The village can look for additional and improved means of communication. We have offered more town hall type meetings on various topics as they arose,  and we will continue that. We have reinstated the village newsletter, and could possible look at offering that quarterly. We need to make sure we reach out to all parts of our community. We have to continue to streamline services to the residents, making processes easy to understand and quicker. We have to stay technologically current on all levels…for example, residents now have even more ways to pays water bills, vehicle sticker fees, etc. We have to continue moving forward on this.

As village president, what other issues do you feel will be important for the next village board to address? How should they be addressed?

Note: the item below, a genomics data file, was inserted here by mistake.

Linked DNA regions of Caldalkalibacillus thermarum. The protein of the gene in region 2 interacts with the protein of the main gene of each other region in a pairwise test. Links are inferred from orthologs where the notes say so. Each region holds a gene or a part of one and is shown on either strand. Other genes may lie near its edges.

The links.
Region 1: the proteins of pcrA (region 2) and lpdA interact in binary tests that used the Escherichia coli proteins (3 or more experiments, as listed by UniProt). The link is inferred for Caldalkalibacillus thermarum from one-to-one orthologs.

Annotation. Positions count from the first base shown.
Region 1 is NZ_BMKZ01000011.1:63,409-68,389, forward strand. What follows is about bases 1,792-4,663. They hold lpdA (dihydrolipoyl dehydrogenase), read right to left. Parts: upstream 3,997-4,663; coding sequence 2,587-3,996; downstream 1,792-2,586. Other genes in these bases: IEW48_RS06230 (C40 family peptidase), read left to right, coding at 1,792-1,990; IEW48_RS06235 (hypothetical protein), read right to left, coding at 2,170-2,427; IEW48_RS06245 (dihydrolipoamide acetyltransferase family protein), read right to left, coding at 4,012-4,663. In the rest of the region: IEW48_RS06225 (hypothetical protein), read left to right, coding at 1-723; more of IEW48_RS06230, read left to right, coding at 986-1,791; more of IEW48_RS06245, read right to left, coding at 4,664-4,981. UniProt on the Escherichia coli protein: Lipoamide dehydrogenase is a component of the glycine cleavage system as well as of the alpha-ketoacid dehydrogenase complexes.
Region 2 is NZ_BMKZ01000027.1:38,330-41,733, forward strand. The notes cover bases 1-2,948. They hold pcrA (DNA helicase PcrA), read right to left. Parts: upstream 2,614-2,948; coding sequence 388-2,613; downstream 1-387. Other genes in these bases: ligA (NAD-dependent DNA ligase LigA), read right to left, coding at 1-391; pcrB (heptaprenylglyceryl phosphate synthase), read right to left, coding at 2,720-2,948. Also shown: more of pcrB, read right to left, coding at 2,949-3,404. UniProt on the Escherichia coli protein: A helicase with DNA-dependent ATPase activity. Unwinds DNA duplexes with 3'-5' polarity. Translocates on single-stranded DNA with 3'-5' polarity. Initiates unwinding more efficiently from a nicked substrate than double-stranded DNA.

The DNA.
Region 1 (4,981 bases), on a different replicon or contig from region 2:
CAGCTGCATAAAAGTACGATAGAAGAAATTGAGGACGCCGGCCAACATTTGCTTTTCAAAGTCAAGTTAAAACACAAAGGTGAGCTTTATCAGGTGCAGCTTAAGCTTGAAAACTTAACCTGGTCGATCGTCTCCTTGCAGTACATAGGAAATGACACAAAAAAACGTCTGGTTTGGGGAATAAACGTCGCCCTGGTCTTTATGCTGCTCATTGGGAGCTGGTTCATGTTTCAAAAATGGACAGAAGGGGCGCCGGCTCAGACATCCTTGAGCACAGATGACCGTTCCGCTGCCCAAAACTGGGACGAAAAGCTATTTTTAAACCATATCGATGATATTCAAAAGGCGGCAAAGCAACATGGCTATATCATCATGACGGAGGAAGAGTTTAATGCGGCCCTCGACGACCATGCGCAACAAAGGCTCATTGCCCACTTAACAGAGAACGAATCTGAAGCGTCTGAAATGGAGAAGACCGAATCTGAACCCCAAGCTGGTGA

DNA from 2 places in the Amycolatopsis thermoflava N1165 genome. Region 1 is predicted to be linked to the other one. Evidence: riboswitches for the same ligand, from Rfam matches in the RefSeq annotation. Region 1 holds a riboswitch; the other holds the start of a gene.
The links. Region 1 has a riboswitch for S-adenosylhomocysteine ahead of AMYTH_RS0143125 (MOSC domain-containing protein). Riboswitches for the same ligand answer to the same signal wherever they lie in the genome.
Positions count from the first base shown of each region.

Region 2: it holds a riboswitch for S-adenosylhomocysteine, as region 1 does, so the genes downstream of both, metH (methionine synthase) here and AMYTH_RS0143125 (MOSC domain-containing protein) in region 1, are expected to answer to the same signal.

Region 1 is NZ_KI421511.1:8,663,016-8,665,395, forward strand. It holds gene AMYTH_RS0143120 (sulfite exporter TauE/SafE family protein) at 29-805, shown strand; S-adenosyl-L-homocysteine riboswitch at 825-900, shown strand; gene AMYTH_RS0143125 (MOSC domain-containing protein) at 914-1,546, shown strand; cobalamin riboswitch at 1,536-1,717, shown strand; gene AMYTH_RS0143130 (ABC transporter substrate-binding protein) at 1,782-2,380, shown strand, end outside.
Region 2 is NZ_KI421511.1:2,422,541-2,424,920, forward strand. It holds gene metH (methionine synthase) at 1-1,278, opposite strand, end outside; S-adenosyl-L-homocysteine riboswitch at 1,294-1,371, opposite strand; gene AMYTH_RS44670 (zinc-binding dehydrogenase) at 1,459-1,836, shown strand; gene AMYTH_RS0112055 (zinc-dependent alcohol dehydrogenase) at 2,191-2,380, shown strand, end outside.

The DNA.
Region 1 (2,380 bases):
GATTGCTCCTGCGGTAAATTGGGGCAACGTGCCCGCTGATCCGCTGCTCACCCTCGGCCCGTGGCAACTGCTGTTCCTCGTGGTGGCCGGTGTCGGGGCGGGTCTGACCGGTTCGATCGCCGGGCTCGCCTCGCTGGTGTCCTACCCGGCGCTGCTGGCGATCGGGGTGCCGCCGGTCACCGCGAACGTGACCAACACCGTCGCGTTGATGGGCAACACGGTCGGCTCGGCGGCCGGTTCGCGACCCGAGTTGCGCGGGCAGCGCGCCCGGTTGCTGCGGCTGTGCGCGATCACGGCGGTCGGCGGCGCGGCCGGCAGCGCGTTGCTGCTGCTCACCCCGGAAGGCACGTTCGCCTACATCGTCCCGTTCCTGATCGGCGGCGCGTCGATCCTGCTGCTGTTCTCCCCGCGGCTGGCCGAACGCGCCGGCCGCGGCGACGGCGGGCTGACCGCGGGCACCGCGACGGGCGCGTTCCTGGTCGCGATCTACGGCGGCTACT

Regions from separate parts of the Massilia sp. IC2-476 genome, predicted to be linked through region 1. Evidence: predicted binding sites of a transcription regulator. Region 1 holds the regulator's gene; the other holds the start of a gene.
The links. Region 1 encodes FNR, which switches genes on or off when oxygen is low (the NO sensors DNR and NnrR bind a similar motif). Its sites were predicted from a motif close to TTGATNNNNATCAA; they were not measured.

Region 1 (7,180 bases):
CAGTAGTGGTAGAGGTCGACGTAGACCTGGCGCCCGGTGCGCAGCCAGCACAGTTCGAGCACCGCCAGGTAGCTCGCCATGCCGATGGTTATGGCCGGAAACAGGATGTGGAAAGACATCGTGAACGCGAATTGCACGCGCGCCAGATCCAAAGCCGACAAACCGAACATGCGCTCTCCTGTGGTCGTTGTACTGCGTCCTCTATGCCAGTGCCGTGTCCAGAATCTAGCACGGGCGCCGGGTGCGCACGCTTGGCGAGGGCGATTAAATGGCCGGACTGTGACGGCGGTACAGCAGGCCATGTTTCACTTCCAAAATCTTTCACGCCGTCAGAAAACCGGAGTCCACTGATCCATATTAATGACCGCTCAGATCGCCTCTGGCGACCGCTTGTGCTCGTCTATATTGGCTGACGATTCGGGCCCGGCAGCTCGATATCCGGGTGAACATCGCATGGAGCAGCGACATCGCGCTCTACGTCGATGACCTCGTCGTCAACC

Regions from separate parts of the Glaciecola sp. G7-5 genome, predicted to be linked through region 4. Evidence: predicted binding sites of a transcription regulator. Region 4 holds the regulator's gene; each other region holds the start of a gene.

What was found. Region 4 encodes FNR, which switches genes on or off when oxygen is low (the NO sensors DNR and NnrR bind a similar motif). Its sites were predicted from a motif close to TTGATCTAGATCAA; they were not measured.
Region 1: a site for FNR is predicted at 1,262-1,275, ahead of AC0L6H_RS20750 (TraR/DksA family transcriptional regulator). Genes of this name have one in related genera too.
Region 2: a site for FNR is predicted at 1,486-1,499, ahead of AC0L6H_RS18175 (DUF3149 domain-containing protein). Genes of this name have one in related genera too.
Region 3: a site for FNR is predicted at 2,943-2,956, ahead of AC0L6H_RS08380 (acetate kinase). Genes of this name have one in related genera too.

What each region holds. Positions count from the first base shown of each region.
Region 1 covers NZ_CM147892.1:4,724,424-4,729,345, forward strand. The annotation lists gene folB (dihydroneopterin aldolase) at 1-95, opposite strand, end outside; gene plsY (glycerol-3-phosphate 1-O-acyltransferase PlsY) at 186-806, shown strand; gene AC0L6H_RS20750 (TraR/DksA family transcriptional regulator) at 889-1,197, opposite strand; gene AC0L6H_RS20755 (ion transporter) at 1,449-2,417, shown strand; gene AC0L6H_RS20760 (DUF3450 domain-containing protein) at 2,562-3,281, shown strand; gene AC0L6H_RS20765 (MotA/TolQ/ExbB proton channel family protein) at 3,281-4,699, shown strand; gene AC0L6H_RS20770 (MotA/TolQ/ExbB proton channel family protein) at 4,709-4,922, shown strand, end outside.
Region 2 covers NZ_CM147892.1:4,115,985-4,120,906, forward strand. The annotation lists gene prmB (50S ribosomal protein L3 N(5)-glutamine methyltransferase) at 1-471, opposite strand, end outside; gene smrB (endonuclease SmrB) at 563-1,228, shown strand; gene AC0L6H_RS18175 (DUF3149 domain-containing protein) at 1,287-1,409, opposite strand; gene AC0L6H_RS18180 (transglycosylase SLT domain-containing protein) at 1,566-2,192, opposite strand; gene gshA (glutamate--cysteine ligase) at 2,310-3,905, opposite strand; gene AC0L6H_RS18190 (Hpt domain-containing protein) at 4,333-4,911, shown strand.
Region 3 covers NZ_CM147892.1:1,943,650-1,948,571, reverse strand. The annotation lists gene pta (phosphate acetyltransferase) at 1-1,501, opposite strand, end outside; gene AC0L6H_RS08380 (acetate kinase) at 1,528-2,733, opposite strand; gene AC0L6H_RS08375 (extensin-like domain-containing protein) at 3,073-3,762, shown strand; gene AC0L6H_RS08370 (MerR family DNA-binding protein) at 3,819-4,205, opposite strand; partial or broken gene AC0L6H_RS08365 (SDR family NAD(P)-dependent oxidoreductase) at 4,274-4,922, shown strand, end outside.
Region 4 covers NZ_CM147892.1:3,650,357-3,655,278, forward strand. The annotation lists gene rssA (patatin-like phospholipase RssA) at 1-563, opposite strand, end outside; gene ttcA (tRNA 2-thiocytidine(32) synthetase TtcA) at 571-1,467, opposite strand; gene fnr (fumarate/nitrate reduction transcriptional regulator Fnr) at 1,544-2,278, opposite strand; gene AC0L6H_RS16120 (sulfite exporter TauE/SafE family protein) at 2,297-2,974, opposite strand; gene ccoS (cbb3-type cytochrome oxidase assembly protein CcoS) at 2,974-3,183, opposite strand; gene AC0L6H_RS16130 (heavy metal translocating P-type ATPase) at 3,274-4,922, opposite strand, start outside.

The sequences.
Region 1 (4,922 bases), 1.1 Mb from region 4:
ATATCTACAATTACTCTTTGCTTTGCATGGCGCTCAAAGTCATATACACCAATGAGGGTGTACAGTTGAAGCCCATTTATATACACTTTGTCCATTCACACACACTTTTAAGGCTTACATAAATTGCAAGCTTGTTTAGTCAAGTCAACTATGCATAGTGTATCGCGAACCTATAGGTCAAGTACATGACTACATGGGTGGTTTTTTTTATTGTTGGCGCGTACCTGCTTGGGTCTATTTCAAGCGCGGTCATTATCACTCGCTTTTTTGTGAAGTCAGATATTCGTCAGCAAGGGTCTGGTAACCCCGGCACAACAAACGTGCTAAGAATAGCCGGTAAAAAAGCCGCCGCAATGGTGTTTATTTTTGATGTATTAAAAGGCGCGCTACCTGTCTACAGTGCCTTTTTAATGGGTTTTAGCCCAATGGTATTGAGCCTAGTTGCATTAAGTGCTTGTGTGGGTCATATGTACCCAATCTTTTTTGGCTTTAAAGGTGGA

Village finances are the key to everything that gets done in our community. Monitoring our village budget is essential, but state budgetary issues have a direct impact on how our village operates as well, and we must monitor that carefully and make the necessary adjustments. We have to continue to be vigilant in pursing grant opportunities…the millions of dollars we have gotten thus far has enabled our community to get even more done. The major infrastructure projects being undertaken will require good management to see them through…these are big investments in our community. Maintaining what has been done, in terms of infrastructure improvements,  will require the dedicated funding. As a Board, and as community, we need to be aware of how things change around us, and be ready to adapt in a timely manner.